Football game stopped after 18 players suffer hypothermia

Jonathan Wall
November 1, 2011

Plainview (N.Y.) John F. Kennedy High officials had a critical decision to make prior to Saturday's Homecoming game against Valley Stream (N.Y.) Central High. With near-freezing temperatures and driving rain coming down at game time, officials made the call to proceed with the game, despite serious concerns from parents and onlookers regarding the well-being of the students on the field.

As Plainview's Patch site reported, the decision to play the game turned out to be the wrong one, after the game was called at halftime when 18 players, all suffering from hypothermia, had to be rushed to the hospital. Firefighters on the scene told Patch that the players were all "shivering and disoriented" when medical personnel arrived.

The players on the field weren't the only ones suffering during the game; two onlookers were also treated for possible heart attacks during the game. The "mass casualty incident" got so bad, in fact, that mutual-aid had to be called in from four different towns.

School officials have already made it clear they'll be reviewing the decision-making process that went into playing the game as scheduled.

While all 18 players were treated and released from the hospital, parents from both schools are currently up in arms over the decision to even start the game in the first place.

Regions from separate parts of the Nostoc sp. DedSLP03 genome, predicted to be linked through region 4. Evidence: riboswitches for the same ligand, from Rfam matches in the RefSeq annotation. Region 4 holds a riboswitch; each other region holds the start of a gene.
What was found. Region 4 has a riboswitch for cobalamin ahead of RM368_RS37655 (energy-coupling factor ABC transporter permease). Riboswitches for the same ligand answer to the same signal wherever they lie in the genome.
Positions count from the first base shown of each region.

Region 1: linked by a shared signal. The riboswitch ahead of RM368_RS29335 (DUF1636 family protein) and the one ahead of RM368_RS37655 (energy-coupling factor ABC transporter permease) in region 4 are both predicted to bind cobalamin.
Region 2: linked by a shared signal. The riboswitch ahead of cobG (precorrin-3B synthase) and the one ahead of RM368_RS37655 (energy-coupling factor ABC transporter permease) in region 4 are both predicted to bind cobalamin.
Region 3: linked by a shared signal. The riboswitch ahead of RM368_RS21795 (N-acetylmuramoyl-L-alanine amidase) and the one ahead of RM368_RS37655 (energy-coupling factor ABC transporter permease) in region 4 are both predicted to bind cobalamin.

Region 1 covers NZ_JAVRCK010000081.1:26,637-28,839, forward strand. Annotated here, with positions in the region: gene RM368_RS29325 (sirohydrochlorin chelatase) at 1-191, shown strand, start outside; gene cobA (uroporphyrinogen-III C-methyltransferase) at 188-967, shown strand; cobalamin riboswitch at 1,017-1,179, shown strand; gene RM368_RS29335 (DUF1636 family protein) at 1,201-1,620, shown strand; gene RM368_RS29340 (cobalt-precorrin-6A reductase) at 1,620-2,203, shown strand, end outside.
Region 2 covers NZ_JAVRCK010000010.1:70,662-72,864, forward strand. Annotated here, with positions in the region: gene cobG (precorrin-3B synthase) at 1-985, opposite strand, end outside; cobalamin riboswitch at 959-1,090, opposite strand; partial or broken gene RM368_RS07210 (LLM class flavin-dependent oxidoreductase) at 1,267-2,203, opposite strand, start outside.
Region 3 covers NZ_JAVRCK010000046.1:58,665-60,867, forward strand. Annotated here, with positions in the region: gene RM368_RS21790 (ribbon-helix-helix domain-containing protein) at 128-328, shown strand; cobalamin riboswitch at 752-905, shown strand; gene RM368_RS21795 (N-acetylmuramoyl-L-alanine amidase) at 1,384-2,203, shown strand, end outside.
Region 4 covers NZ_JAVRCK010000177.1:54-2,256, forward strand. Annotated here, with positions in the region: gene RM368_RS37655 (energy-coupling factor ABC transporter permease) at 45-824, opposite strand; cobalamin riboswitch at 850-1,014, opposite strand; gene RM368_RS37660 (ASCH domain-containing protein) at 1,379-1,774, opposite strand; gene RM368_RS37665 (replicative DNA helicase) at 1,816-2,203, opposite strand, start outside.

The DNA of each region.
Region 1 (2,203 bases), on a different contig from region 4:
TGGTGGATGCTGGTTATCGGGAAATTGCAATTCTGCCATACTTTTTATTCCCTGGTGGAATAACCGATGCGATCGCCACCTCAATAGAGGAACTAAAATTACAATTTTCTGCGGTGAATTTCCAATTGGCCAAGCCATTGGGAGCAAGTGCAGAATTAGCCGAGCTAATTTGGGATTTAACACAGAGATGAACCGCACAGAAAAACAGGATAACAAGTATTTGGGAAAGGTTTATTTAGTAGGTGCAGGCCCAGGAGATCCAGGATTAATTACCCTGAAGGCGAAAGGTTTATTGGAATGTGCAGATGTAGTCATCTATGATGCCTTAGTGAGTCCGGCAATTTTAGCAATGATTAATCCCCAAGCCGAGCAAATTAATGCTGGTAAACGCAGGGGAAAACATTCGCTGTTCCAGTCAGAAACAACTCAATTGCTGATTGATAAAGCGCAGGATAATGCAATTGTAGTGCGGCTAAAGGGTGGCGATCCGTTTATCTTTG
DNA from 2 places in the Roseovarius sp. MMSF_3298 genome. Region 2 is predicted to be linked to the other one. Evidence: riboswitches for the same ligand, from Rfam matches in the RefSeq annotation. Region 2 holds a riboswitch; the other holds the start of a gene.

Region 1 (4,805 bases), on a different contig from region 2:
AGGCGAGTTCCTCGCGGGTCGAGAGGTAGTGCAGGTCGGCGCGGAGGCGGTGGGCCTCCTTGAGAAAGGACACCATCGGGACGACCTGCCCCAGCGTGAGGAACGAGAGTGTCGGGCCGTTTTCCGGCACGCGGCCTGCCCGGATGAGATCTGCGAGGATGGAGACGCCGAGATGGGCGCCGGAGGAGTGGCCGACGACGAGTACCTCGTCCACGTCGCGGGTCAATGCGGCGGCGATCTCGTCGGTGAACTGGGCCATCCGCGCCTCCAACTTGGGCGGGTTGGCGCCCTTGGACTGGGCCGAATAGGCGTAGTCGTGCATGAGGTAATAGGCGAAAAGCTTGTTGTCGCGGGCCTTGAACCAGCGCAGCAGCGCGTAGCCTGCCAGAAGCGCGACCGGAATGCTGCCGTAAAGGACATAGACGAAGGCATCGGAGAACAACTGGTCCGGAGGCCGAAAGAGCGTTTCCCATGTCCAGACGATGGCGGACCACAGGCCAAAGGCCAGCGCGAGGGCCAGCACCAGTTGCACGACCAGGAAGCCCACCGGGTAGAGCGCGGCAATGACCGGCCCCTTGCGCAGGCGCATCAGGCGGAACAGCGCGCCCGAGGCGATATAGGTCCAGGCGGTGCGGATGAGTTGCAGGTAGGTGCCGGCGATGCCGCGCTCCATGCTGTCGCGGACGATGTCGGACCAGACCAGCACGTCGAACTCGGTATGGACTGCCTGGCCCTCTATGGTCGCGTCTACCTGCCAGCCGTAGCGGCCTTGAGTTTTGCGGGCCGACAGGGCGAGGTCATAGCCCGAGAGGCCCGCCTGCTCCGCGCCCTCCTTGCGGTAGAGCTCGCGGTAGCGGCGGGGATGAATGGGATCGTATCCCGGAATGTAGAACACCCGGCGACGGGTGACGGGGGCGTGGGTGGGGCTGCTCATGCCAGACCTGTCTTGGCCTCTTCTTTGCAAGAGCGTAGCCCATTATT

"...Picked my son up from the hospital yesterday evening," Eberenz said. "He is doing fine. Let's get over the finger pointing...where do we go from here? (Is) anyone asking how (to) ensure this does not happen again?"

That seems to be the question on everyone's mind. Football players are bred to play in deplorable weather conditions, so the decision to start the game in driving rain and near-freezing temperatures doesn't seem like that big of a surprise.

But consider this: most of the high sports events on Long Island -- where the game was being played -- were canceled on Saturday. If a number of other schools decide to cancel games in the same area, you have to wonder what made school officials at Plainview-John F. Kennedy think it was ok to play the game in the first place.

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